Why I Left/Why I Stayed

Tony Campolo and Bart Campolo
Conversations on Christianity
between an
Evangelical Father and His Humanist Son

 

Tony Campolo is a well-known Evangelical preacher. His son Bart was on his way to replicate his father’s career when in middle age he sat down with his parents after the Thanksgiving meal and explained to them that he no longer believed, that he was now a Secular Humanist, that he loved them and loved the course he had been on, but that was now over. The fact they survived the next moments says a lot in itself.

Why I Left/Why I Stayed is their explanation to one another of where each stands, and a challenge to where the other stands. The chapters are written alternately, first Tony and then Bart through to the last chapter which is co-written. Peggy , the wife/mother writes the Forward. The last sentence in the book co-written by Tony and Bart is: “Without her, there would be no us.”

Peggy was not planning to be the wife of a noted Evangelical preacher. She was in love with Tony when he was pursuing studies in sociology. Then he caught the Jesus bug. As he began ministry, and they began marriage, she had to up her game from tepid to at least dutiful. She did the job. But not with certainty. Her Forward is loving, understanding and illuminating.

After Bart at the age of nineteen had left home, Peggy in the course of being a minister’s wife (much is expected that is not in the job description nor paid for) had her own epiphany, in a spirit flooded moment she lived a new reality and in it she found Jesus. She regrets that it was too late for her children to have the advantage of her awakening. In the forward she expresses deep understanding and support for both son and husband. And some sadness that her son no longer follows the Christian path.

For the most part, father and son deal with each other with care, love and understanding. Bart, while rejecting the belief system has reverence for the experience that that system brought him. He was gung-ho up to the time he was not, and has praise for the gift of his beginnings. (He suggests for others informing their parents that they are leaving the fold that they start with a lengthy description of how much they value what they were given.) As a Secular Humanist Bart is doing what he had been doing before, spreading the gift of love among his followers, just not the gift of Jesus. He is even a chaplain and a person of importance in religious circles. They both are clear that while one might regard some ideas of the other as foolish neither regards the other as a fool.

Bart points out that the effect that Tony has with his ministry is based not on the supernatural, but on his being a terrific orator and a skilled practitioner of group dynamics. You don’t need Jesus to do it. Bart is doing it without Jesus. Tony replies, “Of course.”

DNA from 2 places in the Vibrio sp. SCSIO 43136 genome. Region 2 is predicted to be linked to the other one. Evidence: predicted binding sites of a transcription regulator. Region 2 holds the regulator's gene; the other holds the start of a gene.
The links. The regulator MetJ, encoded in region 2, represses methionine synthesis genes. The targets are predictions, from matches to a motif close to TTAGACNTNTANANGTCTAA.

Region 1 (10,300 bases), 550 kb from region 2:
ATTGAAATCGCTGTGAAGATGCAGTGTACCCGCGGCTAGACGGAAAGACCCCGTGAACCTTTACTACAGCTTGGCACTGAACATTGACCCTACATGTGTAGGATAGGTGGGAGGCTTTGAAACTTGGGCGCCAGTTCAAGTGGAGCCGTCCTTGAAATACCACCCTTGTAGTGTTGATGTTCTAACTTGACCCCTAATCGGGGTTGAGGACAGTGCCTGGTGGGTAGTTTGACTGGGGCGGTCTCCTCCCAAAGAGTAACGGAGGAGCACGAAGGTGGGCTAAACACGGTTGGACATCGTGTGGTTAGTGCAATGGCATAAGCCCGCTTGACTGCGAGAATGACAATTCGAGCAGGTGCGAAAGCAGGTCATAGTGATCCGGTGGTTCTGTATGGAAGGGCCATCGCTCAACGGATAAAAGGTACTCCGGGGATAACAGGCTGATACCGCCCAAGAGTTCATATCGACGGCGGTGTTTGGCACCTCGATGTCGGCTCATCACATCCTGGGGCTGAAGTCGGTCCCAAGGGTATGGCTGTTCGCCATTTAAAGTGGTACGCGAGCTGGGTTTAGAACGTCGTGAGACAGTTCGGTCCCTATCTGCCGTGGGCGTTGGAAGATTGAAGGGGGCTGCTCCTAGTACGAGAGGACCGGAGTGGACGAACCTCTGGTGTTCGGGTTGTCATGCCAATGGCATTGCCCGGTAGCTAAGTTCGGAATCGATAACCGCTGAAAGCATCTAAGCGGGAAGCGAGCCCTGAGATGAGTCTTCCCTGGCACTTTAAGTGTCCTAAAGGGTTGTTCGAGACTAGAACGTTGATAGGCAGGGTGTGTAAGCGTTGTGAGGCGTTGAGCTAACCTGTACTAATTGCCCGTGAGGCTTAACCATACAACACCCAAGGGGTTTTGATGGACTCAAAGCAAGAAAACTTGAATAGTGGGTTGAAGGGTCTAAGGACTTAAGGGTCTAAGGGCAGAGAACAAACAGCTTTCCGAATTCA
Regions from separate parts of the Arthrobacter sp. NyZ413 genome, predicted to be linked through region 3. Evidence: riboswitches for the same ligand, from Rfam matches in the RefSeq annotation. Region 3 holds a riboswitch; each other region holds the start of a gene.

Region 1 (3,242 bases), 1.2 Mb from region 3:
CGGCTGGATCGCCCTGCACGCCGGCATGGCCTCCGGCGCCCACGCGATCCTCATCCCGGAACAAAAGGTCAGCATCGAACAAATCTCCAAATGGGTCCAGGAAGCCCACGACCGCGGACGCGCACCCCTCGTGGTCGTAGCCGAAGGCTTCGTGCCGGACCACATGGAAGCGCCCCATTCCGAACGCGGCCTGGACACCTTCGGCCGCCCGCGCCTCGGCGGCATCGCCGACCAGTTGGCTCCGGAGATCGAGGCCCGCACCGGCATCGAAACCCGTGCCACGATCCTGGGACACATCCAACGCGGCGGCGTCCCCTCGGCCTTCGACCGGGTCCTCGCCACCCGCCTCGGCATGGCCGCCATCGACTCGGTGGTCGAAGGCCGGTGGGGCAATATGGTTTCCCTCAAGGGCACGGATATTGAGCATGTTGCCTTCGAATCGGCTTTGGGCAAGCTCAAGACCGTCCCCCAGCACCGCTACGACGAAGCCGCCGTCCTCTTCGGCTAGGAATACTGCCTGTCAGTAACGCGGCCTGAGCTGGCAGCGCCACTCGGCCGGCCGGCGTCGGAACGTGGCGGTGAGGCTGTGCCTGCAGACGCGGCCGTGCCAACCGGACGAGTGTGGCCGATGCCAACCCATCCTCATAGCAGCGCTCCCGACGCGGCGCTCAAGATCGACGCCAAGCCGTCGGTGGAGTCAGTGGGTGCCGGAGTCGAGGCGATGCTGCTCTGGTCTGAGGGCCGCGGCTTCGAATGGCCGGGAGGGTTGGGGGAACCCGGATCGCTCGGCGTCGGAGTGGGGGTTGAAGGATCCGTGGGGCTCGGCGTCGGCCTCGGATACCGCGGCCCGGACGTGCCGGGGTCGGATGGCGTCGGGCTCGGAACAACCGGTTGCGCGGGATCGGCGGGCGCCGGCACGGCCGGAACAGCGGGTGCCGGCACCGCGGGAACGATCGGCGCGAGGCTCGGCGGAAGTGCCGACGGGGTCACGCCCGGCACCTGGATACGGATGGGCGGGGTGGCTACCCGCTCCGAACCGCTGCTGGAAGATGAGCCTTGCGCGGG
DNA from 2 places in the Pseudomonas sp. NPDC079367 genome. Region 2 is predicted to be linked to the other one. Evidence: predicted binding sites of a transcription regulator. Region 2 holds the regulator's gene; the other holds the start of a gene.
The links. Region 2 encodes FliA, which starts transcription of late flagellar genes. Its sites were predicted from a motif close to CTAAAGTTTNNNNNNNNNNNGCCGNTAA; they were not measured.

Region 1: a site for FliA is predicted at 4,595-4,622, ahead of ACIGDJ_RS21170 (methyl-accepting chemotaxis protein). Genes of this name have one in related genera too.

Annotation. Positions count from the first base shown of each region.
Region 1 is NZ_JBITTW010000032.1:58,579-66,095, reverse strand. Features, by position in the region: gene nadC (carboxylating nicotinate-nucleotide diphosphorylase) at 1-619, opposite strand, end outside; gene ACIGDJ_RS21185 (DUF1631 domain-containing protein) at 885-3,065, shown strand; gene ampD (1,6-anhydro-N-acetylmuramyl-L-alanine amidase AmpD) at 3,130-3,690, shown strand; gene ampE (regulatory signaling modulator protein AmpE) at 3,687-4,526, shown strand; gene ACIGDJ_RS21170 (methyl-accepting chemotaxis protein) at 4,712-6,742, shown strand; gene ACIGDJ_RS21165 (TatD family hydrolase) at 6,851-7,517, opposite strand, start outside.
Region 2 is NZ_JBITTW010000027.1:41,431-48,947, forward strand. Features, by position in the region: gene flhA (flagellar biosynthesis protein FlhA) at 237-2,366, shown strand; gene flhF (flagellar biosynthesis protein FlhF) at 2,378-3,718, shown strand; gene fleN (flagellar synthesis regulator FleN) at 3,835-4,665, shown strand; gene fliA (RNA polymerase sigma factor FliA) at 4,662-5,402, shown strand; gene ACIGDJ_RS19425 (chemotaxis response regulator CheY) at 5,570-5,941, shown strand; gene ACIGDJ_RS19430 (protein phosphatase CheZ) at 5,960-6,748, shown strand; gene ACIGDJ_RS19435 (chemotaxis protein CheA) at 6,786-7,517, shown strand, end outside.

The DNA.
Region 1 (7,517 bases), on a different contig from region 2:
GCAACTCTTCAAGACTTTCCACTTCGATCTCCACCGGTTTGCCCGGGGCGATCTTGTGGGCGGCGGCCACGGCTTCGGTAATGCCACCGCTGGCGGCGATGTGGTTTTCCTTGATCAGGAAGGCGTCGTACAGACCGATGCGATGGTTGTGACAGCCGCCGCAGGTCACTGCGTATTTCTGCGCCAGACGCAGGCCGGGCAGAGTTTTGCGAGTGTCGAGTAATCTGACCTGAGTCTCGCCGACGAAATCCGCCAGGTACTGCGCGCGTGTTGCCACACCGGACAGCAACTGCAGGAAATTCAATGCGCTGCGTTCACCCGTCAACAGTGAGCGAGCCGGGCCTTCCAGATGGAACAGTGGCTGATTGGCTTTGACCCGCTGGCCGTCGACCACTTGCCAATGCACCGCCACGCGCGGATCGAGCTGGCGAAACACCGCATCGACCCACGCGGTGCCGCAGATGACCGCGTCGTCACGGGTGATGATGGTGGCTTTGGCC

Tony says that this is the way humans do things, convincing speech, love among individuals nourished by group activities, songs, personal revelations, touch. He agrees that it’s not magic. God works in you through other peoples’ hugs.

In another place Tony muses that Bart lost his faith because he stopped preaching Jesus. He says that we humans rely on words supporting and explaining belief. Preachers are sustained by their own sermons. Preachers preach first of all to themselves. Stop preaching and belief will weaken. (This from an Evangelical! What are they doing over there?)

They both seem to see this decision to believe or not as rational. At one point Bart challenges Tony by saying that he has decided to believe and then sought reasons for that belief, and Tony responds by saying, “Of course. And you decided not to believe and then you sought reasons for not believing.”

“Deciding” seems to me rational. It implies a thought process ending in a conscious decision. My own experience, which I think similar to Bart’s was I “noticed” that I no longer believed and then called myself an atheist and went to First Unitarian for a few years. And then I noticed that I was always the most hopeful person in the room, and realized that while I had discarded the God I had learned about in the seminary, I still believed in something, so while I was identifying what that was, I called myself a theist and went to St. Paul’s on the Hill.

The arguments are hopeless. Faith happens deep in the psyche and it will not be arguments that change things; it will be some deeper realization kicked off by some accidental happening that allows the deeper reality to be noticed. (Ask Peggy how she got there.)

I agree with almost every challenge to belief that Bart makes. I removed the Trinity from my belief system in seventh grade as Sister Uestelle was teaching it. (I had taken to heart the story of the little boy who announced that the emperor had no clothes. It was not appreciated.) Yet I am confident in an unnamable mystery beyond my mind’s grasp and therefore beyond argument. That’s why it is called Faith. Remember the Jews did not casually use the name of God because that would imply that they understood who and what God was. So I enjoy books by people like me that describe our new God, but with the children of Abraham my assent to the particulars goes only to “Maybe,” “Works for now.” “Interesting hypothesis.”

The words do not make much difference and I regret to report, this book is mostly about words except for one person. That is why, while I like and respect the boys, I have fallen in love with Peggy. I do not agree with her theology, (for instance I do think Jesus filled with the spirit; I do not think him divine) but I do trust her Faith.